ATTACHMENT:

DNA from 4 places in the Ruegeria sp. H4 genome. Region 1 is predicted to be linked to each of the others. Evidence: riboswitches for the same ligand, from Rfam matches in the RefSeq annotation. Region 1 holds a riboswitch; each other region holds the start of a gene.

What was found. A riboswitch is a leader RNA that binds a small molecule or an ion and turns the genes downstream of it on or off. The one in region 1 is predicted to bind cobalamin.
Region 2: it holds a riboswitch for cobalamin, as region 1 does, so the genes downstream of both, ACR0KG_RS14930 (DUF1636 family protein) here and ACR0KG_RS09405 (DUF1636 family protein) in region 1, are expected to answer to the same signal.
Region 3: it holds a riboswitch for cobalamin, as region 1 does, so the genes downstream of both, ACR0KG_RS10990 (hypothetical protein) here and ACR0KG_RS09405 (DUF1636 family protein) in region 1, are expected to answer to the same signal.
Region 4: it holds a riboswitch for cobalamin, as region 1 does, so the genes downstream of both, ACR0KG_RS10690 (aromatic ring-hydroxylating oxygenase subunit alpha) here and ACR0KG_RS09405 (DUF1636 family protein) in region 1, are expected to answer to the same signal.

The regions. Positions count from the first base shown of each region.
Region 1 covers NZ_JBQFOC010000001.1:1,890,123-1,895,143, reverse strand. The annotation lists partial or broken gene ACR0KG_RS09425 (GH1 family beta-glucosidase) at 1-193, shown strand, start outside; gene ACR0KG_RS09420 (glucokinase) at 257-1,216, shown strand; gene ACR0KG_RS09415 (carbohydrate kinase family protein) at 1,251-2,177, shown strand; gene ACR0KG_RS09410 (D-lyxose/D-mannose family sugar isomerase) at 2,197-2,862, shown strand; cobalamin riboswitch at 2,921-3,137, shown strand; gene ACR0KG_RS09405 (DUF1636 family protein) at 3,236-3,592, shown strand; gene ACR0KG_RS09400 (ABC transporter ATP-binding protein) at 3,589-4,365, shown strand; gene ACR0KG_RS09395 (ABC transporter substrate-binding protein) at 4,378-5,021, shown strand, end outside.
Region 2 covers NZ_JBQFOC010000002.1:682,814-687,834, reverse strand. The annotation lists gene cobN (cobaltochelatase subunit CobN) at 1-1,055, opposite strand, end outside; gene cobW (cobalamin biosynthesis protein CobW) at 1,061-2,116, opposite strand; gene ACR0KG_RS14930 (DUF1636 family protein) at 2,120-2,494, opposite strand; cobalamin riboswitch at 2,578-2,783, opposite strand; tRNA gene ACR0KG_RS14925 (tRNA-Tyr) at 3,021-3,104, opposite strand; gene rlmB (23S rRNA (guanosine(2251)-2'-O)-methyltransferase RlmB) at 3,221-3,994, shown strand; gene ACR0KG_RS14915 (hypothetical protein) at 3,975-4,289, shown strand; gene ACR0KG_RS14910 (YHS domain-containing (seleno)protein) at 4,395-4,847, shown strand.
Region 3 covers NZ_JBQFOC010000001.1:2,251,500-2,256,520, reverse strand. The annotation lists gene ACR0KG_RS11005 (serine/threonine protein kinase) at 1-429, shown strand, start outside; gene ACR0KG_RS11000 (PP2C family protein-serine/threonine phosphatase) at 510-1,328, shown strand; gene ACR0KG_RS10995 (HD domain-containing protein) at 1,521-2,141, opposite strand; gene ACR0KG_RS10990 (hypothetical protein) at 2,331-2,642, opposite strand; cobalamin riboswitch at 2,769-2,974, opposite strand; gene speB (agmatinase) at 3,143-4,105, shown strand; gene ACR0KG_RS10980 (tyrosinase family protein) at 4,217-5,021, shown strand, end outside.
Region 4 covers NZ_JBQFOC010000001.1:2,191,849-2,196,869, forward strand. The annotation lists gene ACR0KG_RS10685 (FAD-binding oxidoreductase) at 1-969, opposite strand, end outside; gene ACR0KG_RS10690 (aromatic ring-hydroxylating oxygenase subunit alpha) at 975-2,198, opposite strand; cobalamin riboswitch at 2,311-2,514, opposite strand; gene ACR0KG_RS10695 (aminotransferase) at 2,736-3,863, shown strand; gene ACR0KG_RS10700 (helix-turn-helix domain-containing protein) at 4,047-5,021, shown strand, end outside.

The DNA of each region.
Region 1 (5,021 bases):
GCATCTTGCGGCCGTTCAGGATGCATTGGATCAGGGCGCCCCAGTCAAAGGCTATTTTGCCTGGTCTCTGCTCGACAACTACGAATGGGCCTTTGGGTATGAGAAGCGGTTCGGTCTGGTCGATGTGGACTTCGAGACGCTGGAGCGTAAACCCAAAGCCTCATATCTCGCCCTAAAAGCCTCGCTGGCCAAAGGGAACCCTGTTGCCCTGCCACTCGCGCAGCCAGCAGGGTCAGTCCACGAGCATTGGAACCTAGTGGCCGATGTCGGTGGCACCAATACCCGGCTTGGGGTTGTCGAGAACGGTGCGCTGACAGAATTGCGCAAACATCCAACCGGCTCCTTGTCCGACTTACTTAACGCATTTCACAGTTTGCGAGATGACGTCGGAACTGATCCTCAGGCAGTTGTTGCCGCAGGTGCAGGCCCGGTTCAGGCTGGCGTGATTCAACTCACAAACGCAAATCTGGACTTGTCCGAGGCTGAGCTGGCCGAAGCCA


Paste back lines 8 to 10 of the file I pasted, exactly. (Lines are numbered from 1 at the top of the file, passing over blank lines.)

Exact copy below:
Region 2 covers NZ_JBQFOC010000002.1:682,814-687,834, reverse strand. The annotation lists gene cobN (cobaltochelatase subunit CobN) at 1-1,055, opposite strand, end outside; gene cobW (cobalamin biosynthesis protein CobW) at 1,061-2,116, opposite strand; gene ACR0KG_RS14930 (DUF1636 family protein) at 2,120-2,494, opposite strand; cobalamin riboswitch at 2,578-2,783, opposite strand; tRNA gene ACR0KG_RS14925 (tRNA-Tyr) at 3,021-3,104, opposite strand; gene rlmB (23S rRNA (guanosine(2251)-2'-O)-methyltransferase RlmB) at 3,221-3,994, shown strand; gene ACR0KG_RS14915 (hypothetical protein) at 3,975-4,289, shown strand; gene ACR0KG_RS14910 (YHS domain-containing (seleno)protein) at 4,395-4,847, shown strand.
Region 3 covers NZ_JBQFOC010000001.1:2,251,500-2,256,520, reverse strand. The annotation lists gene ACR0KG_RS11005 (serine/threonine protein kinase) at 1-429, shown strand, start outside; gene ACR0KG_RS11000 (PP2C family protein-serine/threonine phosphatase) at 510-1,328, shown strand; gene ACR0KG_RS10995 (HD domain-containing protein) at 1,521-2,141, opposite strand; gene ACR0KG_RS10990 (hypothetical protein) at 2,331-2,642, opposite strand; cobalamin riboswitch at 2,769-2,974, opposite strand; gene speB (agmatinase) at 3,143-4,105, shown strand; gene ACR0KG_RS10980 (tyrosinase family protein) at 4,217-5,021, shown strand, end outside.
Region 4 covers NZ_JBQFOC010000001.1:2,191,849-2,196,869, forward strand. The annotation lists gene ACR0KG_RS10685 (FAD-binding oxidoreductase) at 1-969, opposite strand, end outside; gene ACR0KG_RS10690 (aromatic ring-hydroxylating oxygenase subunit alpha) at 975-2,198, opposite strand; cobalamin riboswitch at 2,311-2,514, opposite strand; gene ACR0KG_RS10695 (aminotransferase) at 2,736-3,863, shown strand; gene ACR0KG_RS10700 (helix-turn-helix domain-containing protein) at 4,047-5,021, shown strand, end outside.